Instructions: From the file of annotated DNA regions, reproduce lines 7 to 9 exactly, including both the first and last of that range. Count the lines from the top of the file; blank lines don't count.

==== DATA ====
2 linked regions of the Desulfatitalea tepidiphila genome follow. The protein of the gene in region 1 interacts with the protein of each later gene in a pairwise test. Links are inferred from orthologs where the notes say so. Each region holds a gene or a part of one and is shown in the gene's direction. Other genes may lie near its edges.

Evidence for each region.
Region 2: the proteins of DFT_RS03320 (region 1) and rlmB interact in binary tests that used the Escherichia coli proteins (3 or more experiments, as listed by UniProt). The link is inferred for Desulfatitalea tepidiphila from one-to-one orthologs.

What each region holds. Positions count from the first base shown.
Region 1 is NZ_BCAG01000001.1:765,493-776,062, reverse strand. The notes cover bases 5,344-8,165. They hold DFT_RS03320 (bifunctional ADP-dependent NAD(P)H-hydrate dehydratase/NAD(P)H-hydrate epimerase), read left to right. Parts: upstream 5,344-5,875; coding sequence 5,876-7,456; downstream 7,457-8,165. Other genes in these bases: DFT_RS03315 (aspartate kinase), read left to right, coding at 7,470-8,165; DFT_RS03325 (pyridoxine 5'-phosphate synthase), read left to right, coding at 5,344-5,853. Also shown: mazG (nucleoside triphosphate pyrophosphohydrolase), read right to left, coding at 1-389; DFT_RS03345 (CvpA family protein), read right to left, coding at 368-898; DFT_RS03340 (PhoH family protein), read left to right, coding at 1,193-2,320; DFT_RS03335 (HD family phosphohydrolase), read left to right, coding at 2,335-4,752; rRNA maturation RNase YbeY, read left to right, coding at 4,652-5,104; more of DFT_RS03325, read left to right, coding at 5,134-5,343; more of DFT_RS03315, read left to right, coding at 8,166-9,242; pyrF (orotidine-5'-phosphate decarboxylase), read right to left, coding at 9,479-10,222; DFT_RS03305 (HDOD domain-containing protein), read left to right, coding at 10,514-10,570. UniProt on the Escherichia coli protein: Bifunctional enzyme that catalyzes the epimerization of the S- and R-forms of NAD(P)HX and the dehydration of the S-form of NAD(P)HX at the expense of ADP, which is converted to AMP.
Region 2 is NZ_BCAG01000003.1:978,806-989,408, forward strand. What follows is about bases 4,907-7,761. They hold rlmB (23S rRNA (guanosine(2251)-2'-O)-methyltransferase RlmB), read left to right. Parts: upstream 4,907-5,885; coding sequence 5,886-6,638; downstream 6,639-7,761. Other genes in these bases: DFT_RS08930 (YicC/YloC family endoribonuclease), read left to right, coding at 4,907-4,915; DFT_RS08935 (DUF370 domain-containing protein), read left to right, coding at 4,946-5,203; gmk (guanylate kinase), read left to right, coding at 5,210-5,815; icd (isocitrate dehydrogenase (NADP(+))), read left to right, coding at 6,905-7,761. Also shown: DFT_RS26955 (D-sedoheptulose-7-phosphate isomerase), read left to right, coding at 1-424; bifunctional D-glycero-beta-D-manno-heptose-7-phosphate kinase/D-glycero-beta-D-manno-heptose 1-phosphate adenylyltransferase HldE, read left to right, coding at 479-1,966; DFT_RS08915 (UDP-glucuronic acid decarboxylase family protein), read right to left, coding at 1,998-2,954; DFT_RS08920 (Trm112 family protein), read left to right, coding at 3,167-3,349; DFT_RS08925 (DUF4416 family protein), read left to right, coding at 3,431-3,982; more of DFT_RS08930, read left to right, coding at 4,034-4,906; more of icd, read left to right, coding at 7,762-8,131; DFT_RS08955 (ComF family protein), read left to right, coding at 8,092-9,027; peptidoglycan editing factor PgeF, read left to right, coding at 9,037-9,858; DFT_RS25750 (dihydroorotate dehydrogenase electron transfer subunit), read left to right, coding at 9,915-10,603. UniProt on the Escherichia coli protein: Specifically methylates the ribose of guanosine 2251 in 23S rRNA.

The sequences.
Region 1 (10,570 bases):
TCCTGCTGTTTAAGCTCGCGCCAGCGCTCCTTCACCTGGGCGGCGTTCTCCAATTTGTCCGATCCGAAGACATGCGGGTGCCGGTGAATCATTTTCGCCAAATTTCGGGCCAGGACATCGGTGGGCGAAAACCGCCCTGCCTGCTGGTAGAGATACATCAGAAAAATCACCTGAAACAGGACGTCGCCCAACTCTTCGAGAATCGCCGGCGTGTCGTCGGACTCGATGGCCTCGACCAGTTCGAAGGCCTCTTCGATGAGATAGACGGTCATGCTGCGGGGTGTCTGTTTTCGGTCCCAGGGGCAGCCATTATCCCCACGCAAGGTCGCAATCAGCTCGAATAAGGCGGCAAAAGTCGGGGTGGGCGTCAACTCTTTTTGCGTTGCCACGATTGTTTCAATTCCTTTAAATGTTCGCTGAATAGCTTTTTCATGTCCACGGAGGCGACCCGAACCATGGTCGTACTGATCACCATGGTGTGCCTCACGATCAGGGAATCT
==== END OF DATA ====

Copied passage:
The sequences.
Region 1 (10,570 bases):
TCCTGCTGTTTAAGCTCGCGCCAGCGCTCCTTCACCTGGGCGGCGTTCTCCAATTTGTCCGATCCGAAGACATGCGGGTGCCGGTGAATCATTTTCGCCAAATTTCGGGCCAGGACATCGGTGGGCGAAAACCGCCCTGCCTGCTGGTAGAGATACATCAGAAAAATCACCTGAAACAGGACGTCGCCCAACTCTTCGAGAATCGCCGGCGTGTCGTCGGACTCGATGGCCTCGACCAGTTCGAAGGCCTCTTCGATGAGATAGACGGTCATGCTGCGGGGTGTCTGTTTTCGGTCCCAGGGGCAGCCATTATCCCCACGCAAGGTCGCAATCAGCTCGAATAAGGCGGCAAAAGTCGGGGTGGGCGTCAACTCTTTTTGCGTTGCCACGATTGTTTCAATTCCTTTAAATGTTCGCTGAATAGCTTTTTCATGTCCACGGAGGCGACCCGAACCATGGTCGTACTGATCACCATGGTGTGCCTCACGATCAGGGAATCT